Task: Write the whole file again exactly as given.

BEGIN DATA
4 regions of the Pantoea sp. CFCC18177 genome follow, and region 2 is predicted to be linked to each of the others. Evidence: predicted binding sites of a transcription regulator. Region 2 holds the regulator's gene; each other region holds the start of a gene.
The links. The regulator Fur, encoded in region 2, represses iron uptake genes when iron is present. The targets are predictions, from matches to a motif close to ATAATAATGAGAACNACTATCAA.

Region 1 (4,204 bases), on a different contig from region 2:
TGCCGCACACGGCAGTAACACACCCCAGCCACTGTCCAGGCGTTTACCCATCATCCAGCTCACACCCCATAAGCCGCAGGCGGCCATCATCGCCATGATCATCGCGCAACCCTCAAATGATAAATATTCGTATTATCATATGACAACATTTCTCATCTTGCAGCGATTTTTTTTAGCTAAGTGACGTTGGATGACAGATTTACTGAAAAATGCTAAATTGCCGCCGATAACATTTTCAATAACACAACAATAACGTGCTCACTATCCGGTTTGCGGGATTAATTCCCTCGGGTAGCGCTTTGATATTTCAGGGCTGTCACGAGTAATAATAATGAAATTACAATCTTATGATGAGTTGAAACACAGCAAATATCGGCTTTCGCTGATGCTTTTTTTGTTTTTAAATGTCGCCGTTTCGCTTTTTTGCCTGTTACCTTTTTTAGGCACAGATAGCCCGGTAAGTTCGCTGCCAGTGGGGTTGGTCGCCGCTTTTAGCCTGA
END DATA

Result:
4 regions of the Pantoea sp. CFCC18177 genome follow, and region 2 is predicted to be linked to each of the others. Evidence: predicted binding sites of a transcription regulator. Region 2 holds the regulator's gene; each other region holds the start of a gene.
The links. The regulator Fur, encoded in region 2, represses iron uptake genes when iron is present. The targets are predictions, from matches to a motif close to ATAATAATGAGAACNACTATCAA.

Region 1 (4,204 bases), on a different contig from region 2:
TGCCGCACACGGCAGTAACACACCCCAGCCACTGTCCAGGCGTTTACCCATCATCCAGCTCACACCCCATAAGCCGCAGGCGGCCATCATCGCCATGATCATCGCGCAACCCTCAAATGATAAATATTCGTATTATCATATGACAACATTTCTCATCTTGCAGCGATTTTTTTTAGCTAAGTGACGTTGGATGACAGATTTACTGAAAAATGCTAAATTGCCGCCGATAACATTTTCAATAACACAACAATAACGTGCTCACTATCCGGTTTGCGGGATTAATTCCCTCGGGTAGCGCTTTGATATTTCAGGGCTGTCACGAGTAATAATAATGAAATTACAATCTTATGATGAGTTGAAACACAGCAAATATCGGCTTTCGCTGATGCTTTTTTTGTTTTTAAATGTCGCCGTTTCGCTTTTTTGCCTGTTACCTTTTTTAGGCACAGATAGCCCGGTAAGTTCGCTGCCAGTGGGGTTGGTCGCCGCTTTTAGCCTGA